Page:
• A triple net lease is a lease where the tenant pays a base rent each month plus its portion of the property insurance, taxes and utilities. Under this type of lease, the tenant also pays for common area maintenance. 

Office Real Estate Market Outlook

After the major downturn of the office market as a result of COVID-19, projections are finally looking up. The economy is slowly recovering as more businesses open to full capacity and can offer more in-person jobs. While the need for office space can be cut by about 15% as a result of remote work, many companies are trying to gradually get their employees back into the office. Easy access to the vaccine as well as building upgrades, such as touchless technology and improved indoor air quality, will help stabilize the office market in the coming year. 

Pros and Cons of Investing in Office Buildings

PROS: Flexible space options are becoming a demand for the future. Many companies are planning to offer a hybrid start for their employees, getting everyone more comfortable heading back into the office. So, the overall quality of the workspace will be a major decision in leasing. Investing now should pay off down the line as long as you know what companies will be looking for. Secondary markets in suburban areas are projected to bounce back faster as well. Demand in these areas is already on the rise. Highly populated cities dependent on mass transportation will be among the slowest to recover. 

CONS: Extended vacancy and uncertainty definitely make investing questionable. While there are some optimistic recovery projections, the fact is that things have changed. Many companies are simply not making leasing decisions just yet, while their employees are comfortably able to work remotely.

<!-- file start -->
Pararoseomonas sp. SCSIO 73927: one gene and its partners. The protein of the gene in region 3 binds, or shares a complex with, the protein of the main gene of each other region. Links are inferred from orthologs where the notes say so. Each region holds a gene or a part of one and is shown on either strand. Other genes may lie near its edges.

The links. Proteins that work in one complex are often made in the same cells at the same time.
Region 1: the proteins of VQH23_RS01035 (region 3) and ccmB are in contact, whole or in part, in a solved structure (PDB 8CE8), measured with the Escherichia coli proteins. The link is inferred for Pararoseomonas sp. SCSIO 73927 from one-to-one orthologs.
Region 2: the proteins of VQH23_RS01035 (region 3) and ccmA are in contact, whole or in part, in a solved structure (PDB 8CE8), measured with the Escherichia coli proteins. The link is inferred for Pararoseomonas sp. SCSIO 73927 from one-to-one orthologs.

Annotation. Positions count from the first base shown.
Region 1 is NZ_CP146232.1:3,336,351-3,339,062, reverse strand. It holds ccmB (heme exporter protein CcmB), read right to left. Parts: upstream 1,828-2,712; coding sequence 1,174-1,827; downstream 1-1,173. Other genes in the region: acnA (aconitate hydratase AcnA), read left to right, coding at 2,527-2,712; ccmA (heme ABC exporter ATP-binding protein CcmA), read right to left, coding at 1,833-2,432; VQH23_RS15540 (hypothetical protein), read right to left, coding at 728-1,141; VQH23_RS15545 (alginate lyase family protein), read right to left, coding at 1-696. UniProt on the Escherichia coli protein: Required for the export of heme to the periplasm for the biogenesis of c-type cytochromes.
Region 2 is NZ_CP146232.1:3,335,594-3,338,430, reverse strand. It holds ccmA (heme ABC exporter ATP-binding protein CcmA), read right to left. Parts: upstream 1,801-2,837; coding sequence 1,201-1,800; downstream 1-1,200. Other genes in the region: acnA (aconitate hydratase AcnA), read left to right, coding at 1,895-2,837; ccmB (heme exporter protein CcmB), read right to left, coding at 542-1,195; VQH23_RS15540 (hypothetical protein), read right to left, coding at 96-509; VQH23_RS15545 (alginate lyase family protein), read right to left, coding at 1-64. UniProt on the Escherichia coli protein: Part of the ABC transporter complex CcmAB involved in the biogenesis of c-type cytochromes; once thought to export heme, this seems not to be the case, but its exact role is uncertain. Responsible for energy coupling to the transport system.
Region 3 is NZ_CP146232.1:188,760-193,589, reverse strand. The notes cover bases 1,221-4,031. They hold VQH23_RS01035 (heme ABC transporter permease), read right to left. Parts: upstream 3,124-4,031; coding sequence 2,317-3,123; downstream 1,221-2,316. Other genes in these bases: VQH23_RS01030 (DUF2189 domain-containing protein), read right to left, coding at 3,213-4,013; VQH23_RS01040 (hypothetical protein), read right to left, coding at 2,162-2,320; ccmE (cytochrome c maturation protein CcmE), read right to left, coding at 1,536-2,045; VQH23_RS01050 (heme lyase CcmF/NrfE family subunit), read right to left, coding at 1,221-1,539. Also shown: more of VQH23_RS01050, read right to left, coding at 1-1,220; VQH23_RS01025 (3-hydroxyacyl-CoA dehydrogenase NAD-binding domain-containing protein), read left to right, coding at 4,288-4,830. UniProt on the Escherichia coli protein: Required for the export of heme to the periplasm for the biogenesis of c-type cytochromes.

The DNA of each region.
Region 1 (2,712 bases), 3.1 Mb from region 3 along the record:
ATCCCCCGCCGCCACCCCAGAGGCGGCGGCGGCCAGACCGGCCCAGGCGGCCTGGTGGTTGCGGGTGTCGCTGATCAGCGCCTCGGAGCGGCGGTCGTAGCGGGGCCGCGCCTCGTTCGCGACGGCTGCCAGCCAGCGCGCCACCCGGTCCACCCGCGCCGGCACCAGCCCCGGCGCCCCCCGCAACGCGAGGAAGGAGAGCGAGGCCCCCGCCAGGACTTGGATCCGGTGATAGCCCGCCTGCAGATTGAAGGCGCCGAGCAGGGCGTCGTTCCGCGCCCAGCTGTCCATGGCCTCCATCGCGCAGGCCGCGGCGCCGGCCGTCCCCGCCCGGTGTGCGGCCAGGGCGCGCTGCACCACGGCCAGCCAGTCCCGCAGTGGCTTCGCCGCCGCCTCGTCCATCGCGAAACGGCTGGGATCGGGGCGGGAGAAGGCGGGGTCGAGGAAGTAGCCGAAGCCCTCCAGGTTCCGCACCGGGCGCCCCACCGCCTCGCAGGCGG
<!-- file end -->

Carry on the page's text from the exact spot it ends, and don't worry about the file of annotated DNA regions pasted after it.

Ways to Invest in Office Buildings

  • Purchase commercial real estate: Some decline in the purchase of commercial real estate after last year’s pandemic has occurred, leading investors to be more open to purchasing now — if they can get a property at the right price. As projections for 2022 begin to look more promising, it’s a good idea to look into purchasing now and having the building ready — with some flexible space options — for the return of businesses.
  • Office REITs: Real estate investment trusts (REITs) own and manage office real estate they lease to businesses. Investors can buy REIT shares — taking on much less risk than actually purchasing real estate. Tax benefits and guaranteed dividends are also pros to investing in office REITs.  
  • Crowdfunding: With crowdfunding, you can invest in a business without being an accredited investor. This makes it possible for many people to begin investing. Exploring investment opportunities that are out there and taking some chances will ultimately help you grow your portfolio. 
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As you navigate these uncertain times, remember the possibilities are endless if you’ve done enough research. There’s always a great investment opportunity right under your nose, and right now it could be in the office real estate market.